Energy Management

Caps and taxes and trades, oh my

Russ Kratowicz, P.E., CMRP, executive editor, says to take your environmental duties seriously, because we're in this together.

By Russ Kratowicz, P.E., CMRP, Executive Editor

In 2012, the Kyoto Protocol, which was designed to prevent climate change and global warming, will expire. If the world wants to continue that program, it will need a new climate protocol. The last opportunity for the signatories (at the government level) to do that occurs later this year.

That fact proved to be sufficient motivation for me to root around in the muck we call the Internet in search of some credible, practical, zero-cost, noncommercial, registration-free resources that I can lay at your feet. I hope I don’t get any of that muck on you. Remember, we search the Web so you don’t have to.

Longevity rules

The mass balance rule that says “input plus generation equals output plus accumulation” applies to greenhouse gases (GHG). Back in the pre-industrial days, we had the input quantity of GHG. Add to that what we’ve generated since. Then, subtract the output, which is the sum of what we’ve removed and sequestered plus what disappeared spontaneously, which happens at a rate determined by reaction kinetics. That leaves you with accumulation, the term that causes the ruckus that won Al Gore a Nobel Prize. Unfortunately, the accumulation term will remain high even if, from this day forward, we sequester everything that we generate. The reason is that Mother Nature’s kinetics governing the rate of spontaneous disappearance is well below what we need it to be. In short, once released, greenhouse gases, just like national deficits, last a really, really long time. And Lisa Moore, Ph.D., a scientist in the Climate and Air program at Environmental Defense, knows just how long. You can pick up these pearls of wisdom at if you enter the phrase “how long do greenhouse gases last” in the search box.

The world as one

If you step back a few paces to see the big picture, you’ll find that the world releases unbelievable amounts of what are recognized as greenhouse gases. According to the United Nations Framework Convention on Climate Change (UNFCCC), the appropriate units of measure for worldwide releases are teragrams (more than a million short tons) and gigagrams (more than 1,000 tons). And the UNFCCC and the signatories to the Kyoto Protocols sure are tallying lots of both. The details are captured for your inspection online. Pay a visit to and take a look at the enormous quantities of material lurking behind the “GHG Data” link. The resulting page, “Greenhouse Gas Inventory Data,” is a deceptively simple one until you click on one of the few links shown there. Then, the data spill forth in cornucopiatic fashion. This site is loaded with acronyms, some of which might even be comprehensible to us mere mortals. For example, a common acronym used in the tabulations is LULUCF, which stands for “land use, land-use change and forestry.” From there, you’re on your own. By the way, the United States isn’t a signatory to the Kyoto Protocol.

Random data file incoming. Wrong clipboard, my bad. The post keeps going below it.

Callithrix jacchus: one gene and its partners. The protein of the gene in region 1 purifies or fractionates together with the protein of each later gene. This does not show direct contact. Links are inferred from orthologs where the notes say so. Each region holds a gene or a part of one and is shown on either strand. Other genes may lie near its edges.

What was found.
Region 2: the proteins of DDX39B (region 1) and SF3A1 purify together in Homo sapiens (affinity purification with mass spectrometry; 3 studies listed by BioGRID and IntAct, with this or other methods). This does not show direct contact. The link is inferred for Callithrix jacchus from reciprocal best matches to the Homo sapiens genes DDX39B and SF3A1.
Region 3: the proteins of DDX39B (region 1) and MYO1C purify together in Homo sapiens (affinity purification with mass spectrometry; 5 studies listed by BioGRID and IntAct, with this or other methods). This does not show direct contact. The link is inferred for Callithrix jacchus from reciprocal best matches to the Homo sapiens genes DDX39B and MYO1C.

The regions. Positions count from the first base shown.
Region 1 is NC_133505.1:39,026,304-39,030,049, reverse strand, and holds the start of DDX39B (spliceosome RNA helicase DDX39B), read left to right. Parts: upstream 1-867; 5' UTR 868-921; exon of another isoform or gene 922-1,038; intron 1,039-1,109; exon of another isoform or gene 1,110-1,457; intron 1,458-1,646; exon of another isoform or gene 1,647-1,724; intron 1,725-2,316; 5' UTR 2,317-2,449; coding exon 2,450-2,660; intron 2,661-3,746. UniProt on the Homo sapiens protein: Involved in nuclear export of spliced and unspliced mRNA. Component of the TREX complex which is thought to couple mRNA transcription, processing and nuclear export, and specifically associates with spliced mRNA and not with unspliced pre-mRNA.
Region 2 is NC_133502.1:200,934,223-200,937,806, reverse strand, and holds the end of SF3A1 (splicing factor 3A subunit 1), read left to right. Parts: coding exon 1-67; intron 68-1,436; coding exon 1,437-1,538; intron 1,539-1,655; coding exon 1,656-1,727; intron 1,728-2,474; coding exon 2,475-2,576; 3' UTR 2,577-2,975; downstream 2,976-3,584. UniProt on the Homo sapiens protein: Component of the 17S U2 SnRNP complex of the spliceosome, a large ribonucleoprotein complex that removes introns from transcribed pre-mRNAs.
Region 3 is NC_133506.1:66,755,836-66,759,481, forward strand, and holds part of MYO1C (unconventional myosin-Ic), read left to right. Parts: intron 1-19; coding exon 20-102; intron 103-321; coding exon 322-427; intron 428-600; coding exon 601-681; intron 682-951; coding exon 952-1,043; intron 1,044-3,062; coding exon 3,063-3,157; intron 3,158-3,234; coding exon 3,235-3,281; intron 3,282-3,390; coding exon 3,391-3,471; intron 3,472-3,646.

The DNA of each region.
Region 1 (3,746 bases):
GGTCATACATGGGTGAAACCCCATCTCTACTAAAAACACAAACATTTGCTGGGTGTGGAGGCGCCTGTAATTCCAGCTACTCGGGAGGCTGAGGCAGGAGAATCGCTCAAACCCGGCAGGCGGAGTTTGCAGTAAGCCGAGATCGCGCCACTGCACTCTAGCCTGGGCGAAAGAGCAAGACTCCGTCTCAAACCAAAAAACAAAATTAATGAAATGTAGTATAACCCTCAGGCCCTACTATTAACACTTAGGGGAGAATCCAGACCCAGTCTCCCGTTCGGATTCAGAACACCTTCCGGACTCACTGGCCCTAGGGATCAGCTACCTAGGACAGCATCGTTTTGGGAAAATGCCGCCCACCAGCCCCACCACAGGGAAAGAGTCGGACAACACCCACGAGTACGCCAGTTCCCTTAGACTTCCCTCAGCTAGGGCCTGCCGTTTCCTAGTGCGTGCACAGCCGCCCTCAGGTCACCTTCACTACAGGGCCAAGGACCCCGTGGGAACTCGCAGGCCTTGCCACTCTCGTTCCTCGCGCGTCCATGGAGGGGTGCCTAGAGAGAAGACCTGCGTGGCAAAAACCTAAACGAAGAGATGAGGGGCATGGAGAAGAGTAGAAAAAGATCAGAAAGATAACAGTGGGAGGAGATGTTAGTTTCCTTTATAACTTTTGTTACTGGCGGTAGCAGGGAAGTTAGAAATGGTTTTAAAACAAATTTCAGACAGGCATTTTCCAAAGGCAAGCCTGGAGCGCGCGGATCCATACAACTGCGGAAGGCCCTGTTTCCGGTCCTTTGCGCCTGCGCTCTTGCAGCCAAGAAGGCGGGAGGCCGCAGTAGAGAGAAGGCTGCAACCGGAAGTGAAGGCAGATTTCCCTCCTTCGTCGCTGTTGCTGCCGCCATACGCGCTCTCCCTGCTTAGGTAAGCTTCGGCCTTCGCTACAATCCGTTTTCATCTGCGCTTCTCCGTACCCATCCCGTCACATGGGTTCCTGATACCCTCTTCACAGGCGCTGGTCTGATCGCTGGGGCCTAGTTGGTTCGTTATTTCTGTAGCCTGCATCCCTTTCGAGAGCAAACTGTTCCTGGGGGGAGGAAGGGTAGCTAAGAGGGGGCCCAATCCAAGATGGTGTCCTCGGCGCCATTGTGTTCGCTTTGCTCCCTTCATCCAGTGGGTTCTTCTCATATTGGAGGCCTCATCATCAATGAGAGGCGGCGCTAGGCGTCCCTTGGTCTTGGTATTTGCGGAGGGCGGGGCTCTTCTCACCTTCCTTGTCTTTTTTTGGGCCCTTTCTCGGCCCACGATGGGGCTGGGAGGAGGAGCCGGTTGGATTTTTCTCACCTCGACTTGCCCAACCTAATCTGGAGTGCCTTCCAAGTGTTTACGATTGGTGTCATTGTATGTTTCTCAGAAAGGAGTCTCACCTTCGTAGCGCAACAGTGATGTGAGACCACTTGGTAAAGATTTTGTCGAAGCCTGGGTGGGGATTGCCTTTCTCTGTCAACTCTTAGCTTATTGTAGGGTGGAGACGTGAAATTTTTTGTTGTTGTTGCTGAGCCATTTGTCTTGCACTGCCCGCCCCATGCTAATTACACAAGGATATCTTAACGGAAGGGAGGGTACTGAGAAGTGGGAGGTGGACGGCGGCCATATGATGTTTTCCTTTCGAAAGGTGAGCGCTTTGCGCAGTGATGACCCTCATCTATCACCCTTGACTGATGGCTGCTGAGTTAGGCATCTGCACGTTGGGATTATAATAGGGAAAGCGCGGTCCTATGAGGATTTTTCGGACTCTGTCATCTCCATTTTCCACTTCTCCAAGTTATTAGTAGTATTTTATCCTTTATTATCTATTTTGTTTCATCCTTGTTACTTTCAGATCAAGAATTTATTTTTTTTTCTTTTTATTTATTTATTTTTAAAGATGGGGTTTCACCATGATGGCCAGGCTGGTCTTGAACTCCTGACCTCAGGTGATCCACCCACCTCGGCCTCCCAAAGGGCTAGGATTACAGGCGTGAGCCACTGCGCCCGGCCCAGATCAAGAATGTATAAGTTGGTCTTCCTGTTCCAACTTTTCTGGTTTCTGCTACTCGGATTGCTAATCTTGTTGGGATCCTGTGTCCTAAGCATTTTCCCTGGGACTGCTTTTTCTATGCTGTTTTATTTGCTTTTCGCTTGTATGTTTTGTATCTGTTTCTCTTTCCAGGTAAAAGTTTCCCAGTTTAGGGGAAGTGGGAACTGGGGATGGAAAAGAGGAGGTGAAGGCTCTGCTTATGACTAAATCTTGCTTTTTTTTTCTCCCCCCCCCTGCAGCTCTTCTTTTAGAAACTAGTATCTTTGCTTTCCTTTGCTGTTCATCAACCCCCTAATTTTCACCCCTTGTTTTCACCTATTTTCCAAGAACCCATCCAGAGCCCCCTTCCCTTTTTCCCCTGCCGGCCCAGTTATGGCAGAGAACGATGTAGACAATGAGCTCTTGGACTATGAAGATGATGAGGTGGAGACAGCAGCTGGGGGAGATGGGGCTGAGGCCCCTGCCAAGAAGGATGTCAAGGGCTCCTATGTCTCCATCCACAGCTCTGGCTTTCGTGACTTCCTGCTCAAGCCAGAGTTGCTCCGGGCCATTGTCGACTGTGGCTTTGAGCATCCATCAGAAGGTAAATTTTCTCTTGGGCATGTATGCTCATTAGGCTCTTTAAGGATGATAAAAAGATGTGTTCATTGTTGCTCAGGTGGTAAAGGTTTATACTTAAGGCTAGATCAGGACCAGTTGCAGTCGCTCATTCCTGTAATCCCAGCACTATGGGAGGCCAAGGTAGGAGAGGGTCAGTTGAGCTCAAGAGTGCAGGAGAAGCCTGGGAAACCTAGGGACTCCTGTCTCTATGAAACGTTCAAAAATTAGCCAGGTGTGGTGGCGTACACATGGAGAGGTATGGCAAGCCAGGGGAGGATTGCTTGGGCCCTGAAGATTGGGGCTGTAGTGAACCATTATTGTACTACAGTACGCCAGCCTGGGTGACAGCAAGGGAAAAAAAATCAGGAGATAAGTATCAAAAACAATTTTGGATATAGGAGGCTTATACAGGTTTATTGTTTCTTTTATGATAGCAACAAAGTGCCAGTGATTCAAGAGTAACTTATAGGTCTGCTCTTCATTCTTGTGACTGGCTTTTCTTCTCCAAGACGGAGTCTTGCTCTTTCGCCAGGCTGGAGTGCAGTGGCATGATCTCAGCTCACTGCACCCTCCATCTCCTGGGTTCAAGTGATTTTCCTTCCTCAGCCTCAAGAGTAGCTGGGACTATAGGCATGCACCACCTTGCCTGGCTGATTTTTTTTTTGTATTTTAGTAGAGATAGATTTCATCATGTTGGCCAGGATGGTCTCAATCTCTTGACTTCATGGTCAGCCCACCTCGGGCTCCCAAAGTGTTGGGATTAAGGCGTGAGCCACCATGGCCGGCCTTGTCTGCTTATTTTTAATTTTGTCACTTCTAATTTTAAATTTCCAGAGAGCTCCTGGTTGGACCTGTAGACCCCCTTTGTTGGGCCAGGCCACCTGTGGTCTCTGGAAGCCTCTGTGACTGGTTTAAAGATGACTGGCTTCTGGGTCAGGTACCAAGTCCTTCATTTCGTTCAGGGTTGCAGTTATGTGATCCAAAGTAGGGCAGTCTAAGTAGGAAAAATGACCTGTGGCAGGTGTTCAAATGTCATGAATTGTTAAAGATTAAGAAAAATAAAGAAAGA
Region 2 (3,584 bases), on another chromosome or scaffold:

Flares and cement

The flares that a plant ignites to help burn excess hydrocarbons attracts attention in a big way, especially at night. Flares represent, to the assembled masses living around the plant, a conspicuous, intentional degradation of our environment. Then, the masses learn that cement plants are releasing enormous amounts of nasty gases. Next thing you know, we have protests and other activities that waste too much time. The truth is, however, that neither flaring nor cement plants are a truly significant source of greenhouse gas. This information comes from our hired hands at the Carbon Dioxide Information Analysis Center (CDIAC) at Oak Ridge National Laboratory. The CDIAC is the U.S. Department of Energy’s primary climate-change data and information analysis center. You can see the numbers if you’ll take the time to drop in at and click on “Fossil-Fuel CO2 Emissions” at the far right. Next, click on “Global, Regional and National Annual Time Series,” which will let you click on the “National” icon. Now, scroll down to the entry for the good ol’ US of A and click on the “Graphics” icon at the top of the page. The two lowest lines on the graph represent releases from flares and cement plants. In the GHG issue, we have much bigger fish to fry.

Pay either way

Some folks would prefer to pay for the privilege of spewing out carbon dioxide or its equivalent by means of some per-ton tax. Others prefer that the country impose an ever-decreasing upper limit on the total carbon that it spews collectively year after year. Because involving the government in the mix introduces a certain element of politics, we turn to the Environmental Defense Fund, or EDF, a New York-based nonpartisan, nonprofit environmental advocacy group to help make sense of it all. The group’s Web site explains the difference between the two plans quite cogently with an article called “Cap Versus Tax” and another called “Cap and Trade 101.” These give you a basic idea of how the concepts work. Finally, if you want to explore some options for assuaging your guilt about emitting carbon into the atmosphere we share, you can use the link called “Carbon Offset List.” This shows where you can invest in projects that are supposed be countering any accusation of engaging in politically incorrect environmental profligacy. Get the full story at

Carbon credit/offset